The School of Science welcomes seven new assistant professors in the departments of Biology, Chemistry, Mathematics, and Physics. Their research spans topics from the mathematics of machine learning to the precision control of DNA transcription and translation to the search for exotic subatomic particles.
“I am delighted to welcome these young new mathematicians and scientists to our faculty at MIT,” said Michael Sipser, dean of the School of Science and the Barton L. Weller Professor of Mathematics. “They carry on the great tradition of extraordinary research in the School of Science.”
Semyon Dyatlov, mathematics
Before joining the faculty, Semyon Dyatlov came to the Department of Mathematics as a Clay Research Fellow in 2013. He received his PhD from the University of California at Berkeley in 2013, under the guidance of Maciej Zworski. Dyatlov uses the methods of microlocal analysis to study problems in scattering theory, in particular questions regarding scattering resonances. The two principal applications of his work concern decay of waves on black-hole spacetimes (where resonances are known as quasi-normal modes) and decay of correlations for Anosov and Axiom A flows (and the corresponding Pollicott-Ruelle resonances).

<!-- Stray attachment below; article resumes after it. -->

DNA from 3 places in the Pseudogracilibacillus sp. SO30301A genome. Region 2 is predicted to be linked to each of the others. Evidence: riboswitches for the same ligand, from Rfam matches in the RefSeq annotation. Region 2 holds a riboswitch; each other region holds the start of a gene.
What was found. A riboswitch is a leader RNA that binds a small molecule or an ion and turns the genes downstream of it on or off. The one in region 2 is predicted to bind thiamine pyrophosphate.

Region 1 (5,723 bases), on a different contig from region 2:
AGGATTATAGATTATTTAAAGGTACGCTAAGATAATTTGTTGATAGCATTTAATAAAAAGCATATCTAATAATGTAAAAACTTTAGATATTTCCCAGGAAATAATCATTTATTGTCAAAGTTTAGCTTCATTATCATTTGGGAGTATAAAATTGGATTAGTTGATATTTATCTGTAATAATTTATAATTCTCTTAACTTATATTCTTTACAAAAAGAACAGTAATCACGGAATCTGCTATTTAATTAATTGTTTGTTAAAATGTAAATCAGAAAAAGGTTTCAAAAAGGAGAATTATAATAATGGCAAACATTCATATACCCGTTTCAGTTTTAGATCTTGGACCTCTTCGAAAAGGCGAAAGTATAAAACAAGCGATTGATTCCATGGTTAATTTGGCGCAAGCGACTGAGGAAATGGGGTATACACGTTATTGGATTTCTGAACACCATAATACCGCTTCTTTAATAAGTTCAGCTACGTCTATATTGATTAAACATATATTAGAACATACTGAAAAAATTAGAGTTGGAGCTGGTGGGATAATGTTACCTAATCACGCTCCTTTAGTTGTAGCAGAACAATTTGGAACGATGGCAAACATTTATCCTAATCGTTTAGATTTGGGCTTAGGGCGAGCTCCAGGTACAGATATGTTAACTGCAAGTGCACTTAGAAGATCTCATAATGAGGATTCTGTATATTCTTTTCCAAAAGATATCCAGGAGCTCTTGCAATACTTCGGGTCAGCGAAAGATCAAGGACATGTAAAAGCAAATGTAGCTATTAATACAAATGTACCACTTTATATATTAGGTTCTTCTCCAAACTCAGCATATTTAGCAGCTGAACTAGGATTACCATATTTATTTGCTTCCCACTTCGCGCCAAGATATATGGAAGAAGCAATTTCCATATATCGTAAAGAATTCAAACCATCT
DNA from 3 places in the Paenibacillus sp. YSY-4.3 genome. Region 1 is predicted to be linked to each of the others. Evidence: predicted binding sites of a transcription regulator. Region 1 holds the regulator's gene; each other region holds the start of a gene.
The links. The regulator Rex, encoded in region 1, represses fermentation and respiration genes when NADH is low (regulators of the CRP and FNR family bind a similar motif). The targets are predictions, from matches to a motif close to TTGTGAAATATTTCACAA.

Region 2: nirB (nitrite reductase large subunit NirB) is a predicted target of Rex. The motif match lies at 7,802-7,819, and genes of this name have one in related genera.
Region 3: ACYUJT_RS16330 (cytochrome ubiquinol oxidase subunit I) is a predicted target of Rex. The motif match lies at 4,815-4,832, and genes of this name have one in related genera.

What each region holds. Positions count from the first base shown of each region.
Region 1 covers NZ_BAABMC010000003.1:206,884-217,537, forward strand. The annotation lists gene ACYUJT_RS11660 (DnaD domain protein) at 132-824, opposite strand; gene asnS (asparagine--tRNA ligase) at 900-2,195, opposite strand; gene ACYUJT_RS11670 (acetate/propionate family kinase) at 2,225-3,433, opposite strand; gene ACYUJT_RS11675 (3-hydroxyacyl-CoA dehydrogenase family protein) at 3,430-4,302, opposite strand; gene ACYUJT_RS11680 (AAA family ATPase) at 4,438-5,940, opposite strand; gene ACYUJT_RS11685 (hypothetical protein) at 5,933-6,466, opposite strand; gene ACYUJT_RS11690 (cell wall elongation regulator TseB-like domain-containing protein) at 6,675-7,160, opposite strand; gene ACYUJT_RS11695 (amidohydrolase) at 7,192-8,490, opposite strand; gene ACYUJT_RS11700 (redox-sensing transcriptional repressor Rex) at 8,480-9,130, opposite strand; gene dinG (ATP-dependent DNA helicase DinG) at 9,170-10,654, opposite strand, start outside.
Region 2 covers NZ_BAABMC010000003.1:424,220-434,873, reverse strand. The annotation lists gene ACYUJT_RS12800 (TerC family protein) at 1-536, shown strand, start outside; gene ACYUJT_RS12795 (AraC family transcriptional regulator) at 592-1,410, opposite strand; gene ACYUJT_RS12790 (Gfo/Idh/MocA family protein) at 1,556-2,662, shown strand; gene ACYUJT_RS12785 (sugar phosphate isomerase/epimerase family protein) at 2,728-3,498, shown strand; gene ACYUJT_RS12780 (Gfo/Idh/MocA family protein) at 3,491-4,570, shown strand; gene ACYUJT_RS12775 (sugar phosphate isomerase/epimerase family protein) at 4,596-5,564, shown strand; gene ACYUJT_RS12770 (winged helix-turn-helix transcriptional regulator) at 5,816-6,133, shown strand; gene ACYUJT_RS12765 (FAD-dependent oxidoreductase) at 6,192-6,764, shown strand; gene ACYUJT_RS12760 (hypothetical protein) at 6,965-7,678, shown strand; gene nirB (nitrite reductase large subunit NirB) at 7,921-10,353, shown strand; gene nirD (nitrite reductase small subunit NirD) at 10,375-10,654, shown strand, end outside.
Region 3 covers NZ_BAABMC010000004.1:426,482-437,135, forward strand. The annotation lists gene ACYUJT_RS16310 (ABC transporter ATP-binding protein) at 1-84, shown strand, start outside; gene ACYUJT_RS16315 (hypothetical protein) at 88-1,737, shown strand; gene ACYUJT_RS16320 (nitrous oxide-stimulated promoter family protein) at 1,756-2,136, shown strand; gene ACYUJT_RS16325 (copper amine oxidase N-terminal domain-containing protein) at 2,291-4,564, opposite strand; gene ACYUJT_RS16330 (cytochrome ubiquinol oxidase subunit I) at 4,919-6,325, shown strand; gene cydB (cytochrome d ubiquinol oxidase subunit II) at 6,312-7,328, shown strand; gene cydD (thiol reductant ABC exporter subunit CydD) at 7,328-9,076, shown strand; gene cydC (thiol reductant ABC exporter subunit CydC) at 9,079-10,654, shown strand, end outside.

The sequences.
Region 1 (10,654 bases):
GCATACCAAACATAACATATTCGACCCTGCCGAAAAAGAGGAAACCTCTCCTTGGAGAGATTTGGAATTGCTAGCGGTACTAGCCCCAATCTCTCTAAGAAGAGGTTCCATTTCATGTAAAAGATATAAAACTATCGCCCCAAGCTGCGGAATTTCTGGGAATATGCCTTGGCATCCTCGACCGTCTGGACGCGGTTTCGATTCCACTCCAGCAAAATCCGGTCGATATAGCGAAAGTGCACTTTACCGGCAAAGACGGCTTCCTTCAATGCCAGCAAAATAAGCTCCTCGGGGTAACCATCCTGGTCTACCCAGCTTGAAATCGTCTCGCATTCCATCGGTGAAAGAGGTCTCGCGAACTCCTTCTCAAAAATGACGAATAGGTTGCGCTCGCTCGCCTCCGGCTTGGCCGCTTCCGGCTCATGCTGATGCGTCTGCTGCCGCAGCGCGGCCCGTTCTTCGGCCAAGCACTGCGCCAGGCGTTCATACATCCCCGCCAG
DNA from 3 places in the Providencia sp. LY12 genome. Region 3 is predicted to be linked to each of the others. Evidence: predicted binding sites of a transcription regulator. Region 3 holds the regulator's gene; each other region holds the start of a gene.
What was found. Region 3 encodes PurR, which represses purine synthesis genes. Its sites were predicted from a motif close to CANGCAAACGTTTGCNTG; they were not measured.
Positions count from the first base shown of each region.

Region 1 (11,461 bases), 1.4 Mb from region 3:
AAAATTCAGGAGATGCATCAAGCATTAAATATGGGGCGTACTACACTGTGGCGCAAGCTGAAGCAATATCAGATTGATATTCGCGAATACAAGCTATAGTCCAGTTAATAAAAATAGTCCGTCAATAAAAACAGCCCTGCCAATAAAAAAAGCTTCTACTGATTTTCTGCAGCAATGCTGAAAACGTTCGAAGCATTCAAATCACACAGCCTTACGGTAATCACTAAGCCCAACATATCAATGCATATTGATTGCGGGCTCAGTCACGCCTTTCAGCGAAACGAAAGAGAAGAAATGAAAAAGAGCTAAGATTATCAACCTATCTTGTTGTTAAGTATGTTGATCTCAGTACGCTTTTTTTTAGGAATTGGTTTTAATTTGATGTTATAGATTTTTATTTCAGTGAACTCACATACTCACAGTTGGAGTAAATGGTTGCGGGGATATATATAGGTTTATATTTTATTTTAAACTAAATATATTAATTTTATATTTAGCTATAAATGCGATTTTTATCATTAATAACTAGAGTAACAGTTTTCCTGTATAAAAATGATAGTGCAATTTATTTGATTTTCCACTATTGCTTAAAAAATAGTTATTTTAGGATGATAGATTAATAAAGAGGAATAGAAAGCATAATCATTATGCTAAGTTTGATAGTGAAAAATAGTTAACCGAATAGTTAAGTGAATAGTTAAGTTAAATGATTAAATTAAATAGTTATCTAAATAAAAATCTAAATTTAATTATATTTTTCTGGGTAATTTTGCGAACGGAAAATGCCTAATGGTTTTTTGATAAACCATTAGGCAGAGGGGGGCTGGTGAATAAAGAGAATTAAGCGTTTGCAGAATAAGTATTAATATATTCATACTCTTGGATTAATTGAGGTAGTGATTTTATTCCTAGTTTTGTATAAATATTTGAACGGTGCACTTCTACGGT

Nikta Fakhri, physics
Combining approaches from physics, biology, and engineering, Nikta Fakhri seeks to understand the principles of active matter. Active matter is prominent in biology and is generally understood as a class of non-equilibrium systems in which microscopic components dissipate energy and thereby collectively organize to generate motions and forces on mesoscopic scales. As an important example of biological active matter, Fakhri will study the cell nucleus, in which the control and processing of genetic material is orchestrated by an intricate interplay of a large number of non-equilibrium processes. Fakhri will develop novel probes, such as single-walled carbon nanotubes, to map the organization and dynamics of non-equilibrium heterogeneous materials. In addition, she will use biology as inspiration for designing pluripotent materials that change their properties and functions in response to external stimuli. Fakhri joins the Department of Physics after a postdoctoral fellowship, supported by the Human Frontier Science Program, in the physics department at the University of Göttingen in Germany. In 2002, she received her BS in chemical and petroleum engineering from Sharif University of Technology in Tehran, Iran. She completed her PhD in chemical and biomolecular engineering at Rice University in 2011.
Vadim Gorin, mathematics
Vadim Gorin works on asymptotic representation theory, studying various properties of representations of groups linked into series — such as unitary groups, orthogonal groups, or symmetric groups — as the rank tends to infinity. In a related work on mathematical statistical mechanics and probability theory, Gorin focuses on 2-D lattice models, random matrices, and interacting particle systems. Before his appointment as assistant professor, Gorin came to MIT as a CLE Moore Instructor in 2012. In 2011, he earned his PhD in mathematics from Utrecht University, under the direction of Grigori Olshanski, Erik P. van den Ban, and Alexander Gnedin. He became a candidate of sciences in mathematics at Moscow State University, under the direction of Grigori Olshanksi and Boris Gurevich.
Gene-Wei Li, biology